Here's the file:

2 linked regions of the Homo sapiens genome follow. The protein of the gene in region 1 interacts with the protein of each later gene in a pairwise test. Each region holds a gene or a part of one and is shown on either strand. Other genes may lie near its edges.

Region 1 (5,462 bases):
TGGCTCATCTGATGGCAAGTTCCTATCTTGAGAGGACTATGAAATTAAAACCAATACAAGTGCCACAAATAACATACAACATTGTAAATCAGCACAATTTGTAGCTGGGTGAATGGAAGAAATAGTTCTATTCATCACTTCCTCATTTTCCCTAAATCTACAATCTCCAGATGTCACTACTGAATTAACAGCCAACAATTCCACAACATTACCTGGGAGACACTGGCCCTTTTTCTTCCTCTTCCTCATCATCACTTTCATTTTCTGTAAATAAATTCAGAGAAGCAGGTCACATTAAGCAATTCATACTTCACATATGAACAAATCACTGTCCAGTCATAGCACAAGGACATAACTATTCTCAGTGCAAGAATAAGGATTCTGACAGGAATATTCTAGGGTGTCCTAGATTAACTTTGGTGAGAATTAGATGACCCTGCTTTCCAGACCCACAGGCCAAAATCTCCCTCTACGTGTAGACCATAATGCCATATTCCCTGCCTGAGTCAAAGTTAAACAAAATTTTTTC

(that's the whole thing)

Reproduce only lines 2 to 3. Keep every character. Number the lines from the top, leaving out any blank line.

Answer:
Region 1 (5,462 bases):
TGGCTCATCTGATGGCAAGTTCCTATCTTGAGAGGACTATGAAATTAAAACCAATACAAGTGCCACAAATAACATACAACATTGTAAATCAGCACAATTTGTAGCTGGGTGAATGGAAGAAATAGTTCTATTCATCACTTCCTCATTTTCCCTAAATCTACAATCTCCAGATGTCACTACTGAATTAACAGCCAACAATTCCACAACATTACCTGGGAGACACTGGCCCTTTTTCTTCCTCTTCCTCATCATCACTTTCATTTTCTGTAAATAAATTCAGAGAAGCAGGTCACATTAAGCAATTCATACTTCACATATGAACAAATCACTGTCCAGTCATAGCACAAGGACATAACTATTCTCAGTGCAAGAATAAGGATTCTGACAGGAATATTCTAGGGTGTCCTAGATTAACTTTGGTGAGAATTAGATGACCCTGCTTTCCAGACCCACAGGCCAAAATCTCCCTCTACGTGTAGACCATAATGCCATATTCCCTGCCTGAGTCAAAGTTAAACAAAATTTTTTC